This morning
the mystery
shattered itself, but I
don’t want to
only ornamentally
absorb, therein
sly call perhaps
to a part and

Here Leavitt offers lines that are as charged as they are minimalistic. Though parsed out two or three words at a time, the language in this sonically vibrant, singing poem overwhelms the seemingly small rhetorical space in which it is housed. What’s more, as Leavitt transitions from “morning” to “mystery,” from “ornaments” to their inevitable “shattering,” it is the moments of rupture, the pauses between each measured line, that set off each line’s intricate and tangled music. For Leavitt, “to be a part and / separate” is a necessary part of the poem’s work, a metaphor for lineation as much as it is for the poem’s appearance on the printed page. Leavitt reminds us, subtly and skillfully, that poems are visual compositions, even – or especially – when we fail to realize it.


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Electric Arches expands on Leavitt’s consideration of poetry as an inherently visual endeavor. Filled with original artwork, handwritten notes, and poems on black pages, Ewing’s poems challenge our culture’s fixation on book publication as a way of claiming authority within a linguistic landscape that is inherently unstable. What’s striking about Ewing’s work is the way she embraces this uncertainty.

Ewing destabilizes, through her provocative visual experimentation, our idea of the book object as finished, static, and not subject to change. By transitioning from typewritten text to handwritten notes and drawings, Ewing questions the way our culture elevates the finished product, while devaluing the processual. Indeed, Ewing places seemingly impromptu notes squarely within a perfect bound book, carving a space for experimentation, improvisation, and play within a form heretofore reserved for language functioning as product and commodity. Ewing writes, for example, in “the first time [a re-telling],”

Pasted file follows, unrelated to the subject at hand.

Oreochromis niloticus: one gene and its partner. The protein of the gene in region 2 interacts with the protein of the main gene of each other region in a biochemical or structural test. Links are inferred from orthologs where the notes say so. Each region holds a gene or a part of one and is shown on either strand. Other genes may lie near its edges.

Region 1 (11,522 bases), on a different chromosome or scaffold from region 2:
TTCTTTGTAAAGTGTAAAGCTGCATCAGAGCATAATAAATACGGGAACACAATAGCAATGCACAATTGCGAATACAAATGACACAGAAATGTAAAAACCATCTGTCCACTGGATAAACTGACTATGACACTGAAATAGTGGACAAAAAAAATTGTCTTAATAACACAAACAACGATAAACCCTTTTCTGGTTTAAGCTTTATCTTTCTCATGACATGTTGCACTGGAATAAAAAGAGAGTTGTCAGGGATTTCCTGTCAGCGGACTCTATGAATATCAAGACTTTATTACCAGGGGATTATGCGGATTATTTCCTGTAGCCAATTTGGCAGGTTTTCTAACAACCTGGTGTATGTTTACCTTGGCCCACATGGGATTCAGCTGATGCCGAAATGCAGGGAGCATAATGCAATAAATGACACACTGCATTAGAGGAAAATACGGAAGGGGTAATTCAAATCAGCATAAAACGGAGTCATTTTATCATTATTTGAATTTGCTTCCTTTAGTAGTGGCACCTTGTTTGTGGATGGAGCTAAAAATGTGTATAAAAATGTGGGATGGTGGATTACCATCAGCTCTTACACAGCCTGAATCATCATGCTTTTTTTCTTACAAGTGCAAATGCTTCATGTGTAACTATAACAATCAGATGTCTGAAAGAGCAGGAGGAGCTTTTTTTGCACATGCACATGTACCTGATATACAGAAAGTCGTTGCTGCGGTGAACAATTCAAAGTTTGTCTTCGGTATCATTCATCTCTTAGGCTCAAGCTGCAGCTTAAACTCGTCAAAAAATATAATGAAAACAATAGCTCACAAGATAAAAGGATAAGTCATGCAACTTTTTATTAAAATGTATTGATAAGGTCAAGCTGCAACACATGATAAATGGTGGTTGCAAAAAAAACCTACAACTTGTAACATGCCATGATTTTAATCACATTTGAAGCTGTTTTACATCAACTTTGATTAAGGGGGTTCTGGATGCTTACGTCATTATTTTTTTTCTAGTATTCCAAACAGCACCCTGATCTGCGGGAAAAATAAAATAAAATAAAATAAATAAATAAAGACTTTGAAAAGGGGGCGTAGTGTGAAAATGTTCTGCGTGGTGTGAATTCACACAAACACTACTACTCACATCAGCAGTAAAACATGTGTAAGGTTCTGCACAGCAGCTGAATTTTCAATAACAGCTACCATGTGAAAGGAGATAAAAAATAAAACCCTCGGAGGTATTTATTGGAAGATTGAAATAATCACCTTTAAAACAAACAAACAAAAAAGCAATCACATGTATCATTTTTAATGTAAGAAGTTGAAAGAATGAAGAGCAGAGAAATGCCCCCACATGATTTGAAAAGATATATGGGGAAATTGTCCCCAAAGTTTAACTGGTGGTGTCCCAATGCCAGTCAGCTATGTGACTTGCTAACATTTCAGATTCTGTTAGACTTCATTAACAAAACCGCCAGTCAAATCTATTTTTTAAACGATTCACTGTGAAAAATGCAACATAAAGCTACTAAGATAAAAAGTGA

This time she screamed at me. ‘You little nigger! You almost hit me with that bike! Go back to your nigger Jesse Jackson neighborhood! I told my mom and she told me the flying bike should only be for weekends, but okay, I could use it just this once.

It is important to note that the second half of this passage is handwritten, beginning with “told me the flying bike…” For Ewing, breaking free of cultural stereotypes requires re-envisioning the forms of discourse that bear oppression into the world, that give injustice its form and structure. The transition to handwritten notes, then, becomes politically charged, as Ewing gestures at a version of personal and shared history that could be opened to substantive change, strike-throughs, and revisions.

What’s more, Ewing reveals the book object, and the textual economies in which it circulates, as being bound up in existing mechanisms of power in our culture. She provocatively challenges the ways we assign value to language, as one tends to revere finished, typeset, bound product over the artifact of its process. For Ewing, process is where the possibility lies, since in this liminal space, the rules with which we are familiar no longer hold.